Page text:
Deputy Minister of Trade, Michael Okyere Baafi has corrected the impression that government has abandoned the Komenda sugar factory inaugurated by former President John Mahama.
Speaking on Face to Face on Citi TV, the New Juaben South Member of Parliament said the factory is fully active.
“That we are not producing sugar does not mean there is nothing happening. It is not a white elephant. If you go there now, you will see workers on the ground.”
He explained that government has had to invest a lot of time and resources into revamping the facility, “former President Mahama abandoned.”
“We [the NPP] came to meet a factory that was not fully tooled, one without plantation to serve as raw material to help the factory to survive. One that didn’t even have people to run it. There were a lot of things that needed fixing. By God’s grace, we are done with them.”
He indicated that government is working around the clock to ensure that the facility is fully operational by the end of July.
“As I speak, CBG is working with the Ministry of Trade and Industry as well as the consultants for the factory. We have to first buy sugar cane from the farmers.”
“Per my checks, I can assure you that, latest by a month, the facility will be running.”
The Komenda Sugar Factory was built at a cost of $35 million from an Indian EXIM Bank facility.
It was inaugurated by then-President John Mahama in May 2016, but stopped operations not long after.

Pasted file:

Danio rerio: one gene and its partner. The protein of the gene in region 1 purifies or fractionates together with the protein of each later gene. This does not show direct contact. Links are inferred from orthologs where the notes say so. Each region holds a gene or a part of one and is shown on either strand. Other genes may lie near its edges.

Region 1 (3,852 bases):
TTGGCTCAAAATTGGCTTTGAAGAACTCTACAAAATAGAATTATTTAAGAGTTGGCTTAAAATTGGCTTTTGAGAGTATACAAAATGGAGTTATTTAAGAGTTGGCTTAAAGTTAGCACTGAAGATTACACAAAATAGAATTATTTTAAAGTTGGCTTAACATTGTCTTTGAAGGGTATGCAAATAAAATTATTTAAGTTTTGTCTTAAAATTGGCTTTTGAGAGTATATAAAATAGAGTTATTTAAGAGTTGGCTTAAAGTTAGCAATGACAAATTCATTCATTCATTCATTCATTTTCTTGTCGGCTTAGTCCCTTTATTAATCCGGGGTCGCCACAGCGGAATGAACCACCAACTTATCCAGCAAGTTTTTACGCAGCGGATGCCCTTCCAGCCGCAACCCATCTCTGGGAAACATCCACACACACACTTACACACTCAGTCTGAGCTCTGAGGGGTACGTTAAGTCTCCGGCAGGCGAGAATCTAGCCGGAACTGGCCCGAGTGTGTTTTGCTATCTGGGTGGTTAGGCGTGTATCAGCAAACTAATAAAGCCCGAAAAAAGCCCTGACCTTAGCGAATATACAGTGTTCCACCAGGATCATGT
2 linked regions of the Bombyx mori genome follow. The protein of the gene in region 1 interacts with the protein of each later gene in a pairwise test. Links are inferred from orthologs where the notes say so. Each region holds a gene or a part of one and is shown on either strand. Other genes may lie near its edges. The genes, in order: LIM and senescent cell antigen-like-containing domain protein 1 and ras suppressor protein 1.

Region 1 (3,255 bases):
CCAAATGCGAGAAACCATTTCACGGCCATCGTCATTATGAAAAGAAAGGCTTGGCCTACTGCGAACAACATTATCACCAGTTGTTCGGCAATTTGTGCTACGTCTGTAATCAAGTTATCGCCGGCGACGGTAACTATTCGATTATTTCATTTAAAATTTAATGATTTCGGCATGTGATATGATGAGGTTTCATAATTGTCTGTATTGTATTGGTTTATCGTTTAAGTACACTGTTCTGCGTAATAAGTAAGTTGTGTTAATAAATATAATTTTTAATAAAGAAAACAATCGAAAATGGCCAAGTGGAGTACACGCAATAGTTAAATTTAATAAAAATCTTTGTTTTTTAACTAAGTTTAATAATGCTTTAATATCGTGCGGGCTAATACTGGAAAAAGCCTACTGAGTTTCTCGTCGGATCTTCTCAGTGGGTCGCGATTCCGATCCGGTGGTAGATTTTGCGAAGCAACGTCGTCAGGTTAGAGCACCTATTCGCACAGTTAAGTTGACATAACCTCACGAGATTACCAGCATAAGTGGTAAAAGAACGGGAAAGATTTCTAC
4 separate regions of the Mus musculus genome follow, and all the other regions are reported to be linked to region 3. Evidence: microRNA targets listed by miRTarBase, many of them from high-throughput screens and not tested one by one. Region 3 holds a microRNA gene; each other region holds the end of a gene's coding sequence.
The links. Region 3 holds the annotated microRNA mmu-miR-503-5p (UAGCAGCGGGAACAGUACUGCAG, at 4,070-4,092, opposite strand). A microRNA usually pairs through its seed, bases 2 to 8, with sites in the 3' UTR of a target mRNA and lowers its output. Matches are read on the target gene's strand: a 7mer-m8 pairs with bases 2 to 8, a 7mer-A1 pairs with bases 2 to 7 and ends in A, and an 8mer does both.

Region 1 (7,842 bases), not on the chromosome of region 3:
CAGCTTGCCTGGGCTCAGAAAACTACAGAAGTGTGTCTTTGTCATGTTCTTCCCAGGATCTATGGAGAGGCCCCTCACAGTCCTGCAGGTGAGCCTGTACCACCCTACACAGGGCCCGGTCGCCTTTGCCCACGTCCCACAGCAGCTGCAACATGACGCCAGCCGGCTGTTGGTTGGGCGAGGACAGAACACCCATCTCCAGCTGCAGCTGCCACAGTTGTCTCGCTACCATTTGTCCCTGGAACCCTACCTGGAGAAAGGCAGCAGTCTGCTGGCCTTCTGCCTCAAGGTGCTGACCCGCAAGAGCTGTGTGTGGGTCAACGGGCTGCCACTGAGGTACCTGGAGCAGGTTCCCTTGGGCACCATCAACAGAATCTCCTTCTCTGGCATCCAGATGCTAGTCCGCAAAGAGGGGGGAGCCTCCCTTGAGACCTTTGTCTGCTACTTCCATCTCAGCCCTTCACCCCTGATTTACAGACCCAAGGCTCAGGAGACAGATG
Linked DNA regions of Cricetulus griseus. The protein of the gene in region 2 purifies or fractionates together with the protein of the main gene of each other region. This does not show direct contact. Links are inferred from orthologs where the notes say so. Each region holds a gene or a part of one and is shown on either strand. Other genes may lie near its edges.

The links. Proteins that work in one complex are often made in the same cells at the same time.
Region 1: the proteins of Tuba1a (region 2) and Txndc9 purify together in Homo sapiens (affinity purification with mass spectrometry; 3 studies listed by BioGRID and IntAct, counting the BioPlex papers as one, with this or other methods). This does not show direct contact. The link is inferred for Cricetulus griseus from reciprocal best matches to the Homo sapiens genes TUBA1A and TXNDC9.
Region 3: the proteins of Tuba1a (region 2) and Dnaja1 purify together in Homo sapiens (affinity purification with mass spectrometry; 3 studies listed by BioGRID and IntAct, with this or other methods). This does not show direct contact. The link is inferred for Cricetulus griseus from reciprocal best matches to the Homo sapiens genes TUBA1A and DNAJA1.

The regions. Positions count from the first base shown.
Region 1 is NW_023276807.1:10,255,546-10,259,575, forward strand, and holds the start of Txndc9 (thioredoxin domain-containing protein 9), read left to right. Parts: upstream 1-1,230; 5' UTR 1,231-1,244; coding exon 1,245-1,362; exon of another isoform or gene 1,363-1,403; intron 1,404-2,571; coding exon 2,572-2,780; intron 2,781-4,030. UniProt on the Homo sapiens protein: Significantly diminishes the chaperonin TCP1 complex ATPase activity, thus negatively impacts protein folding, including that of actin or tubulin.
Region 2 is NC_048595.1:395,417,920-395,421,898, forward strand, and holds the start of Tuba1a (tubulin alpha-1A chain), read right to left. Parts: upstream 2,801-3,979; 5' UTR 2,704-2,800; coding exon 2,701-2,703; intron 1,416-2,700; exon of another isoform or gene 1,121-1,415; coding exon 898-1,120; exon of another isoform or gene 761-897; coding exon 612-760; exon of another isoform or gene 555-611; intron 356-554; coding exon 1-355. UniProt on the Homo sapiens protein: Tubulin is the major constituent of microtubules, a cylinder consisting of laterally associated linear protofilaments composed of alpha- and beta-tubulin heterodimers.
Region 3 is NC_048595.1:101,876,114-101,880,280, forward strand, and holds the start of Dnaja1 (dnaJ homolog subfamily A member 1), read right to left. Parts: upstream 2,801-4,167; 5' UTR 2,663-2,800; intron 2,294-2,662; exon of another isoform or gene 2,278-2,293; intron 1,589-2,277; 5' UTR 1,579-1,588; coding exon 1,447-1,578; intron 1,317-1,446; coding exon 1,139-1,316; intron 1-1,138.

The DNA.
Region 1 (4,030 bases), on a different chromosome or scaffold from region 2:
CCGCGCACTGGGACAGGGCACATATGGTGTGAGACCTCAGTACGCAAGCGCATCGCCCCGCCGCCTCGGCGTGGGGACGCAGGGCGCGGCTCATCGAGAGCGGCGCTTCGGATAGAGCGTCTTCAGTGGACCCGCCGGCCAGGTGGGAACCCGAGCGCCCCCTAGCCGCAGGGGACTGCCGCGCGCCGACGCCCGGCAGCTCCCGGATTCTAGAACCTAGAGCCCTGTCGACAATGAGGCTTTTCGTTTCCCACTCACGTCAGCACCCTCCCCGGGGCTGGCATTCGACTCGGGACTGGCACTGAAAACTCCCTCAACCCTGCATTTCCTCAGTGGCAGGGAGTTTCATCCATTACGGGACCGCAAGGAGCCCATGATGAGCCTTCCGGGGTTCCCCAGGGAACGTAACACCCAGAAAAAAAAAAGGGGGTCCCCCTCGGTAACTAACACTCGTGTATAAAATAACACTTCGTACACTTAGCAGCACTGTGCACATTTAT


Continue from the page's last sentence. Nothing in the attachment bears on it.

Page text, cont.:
The factory was expected to employ 7,300 people along the value chain, boosting employment prospects in the Komenda-Edina-Eguafo-Abirem municipality.
President Akufo-Addo had given indications that the Komenda Sugar Factory would be fully operationalised in April 2022.
At the time, he said there were some civil works ongoing at the factory site, and that by the end of March 2022, all those activities would be completed to pave way for production.
A Ghanaian-Indian company, Park Agrotech Ghana Limited, is the new investor who will take over the operations of the factory.
The government in 2019 said the company was expected to inject $28 million into the factory between 2020 and 2023.
$11 million was to go into sugarcane cultivation; $6 million to upgrade plant and machinery, and $11 million as working capital to bring the ailing factory back on its feet.
The Ghana-based company is a subsidiary of the Skylark Group of Companies of India, one of the largest integrated farming businesses in India.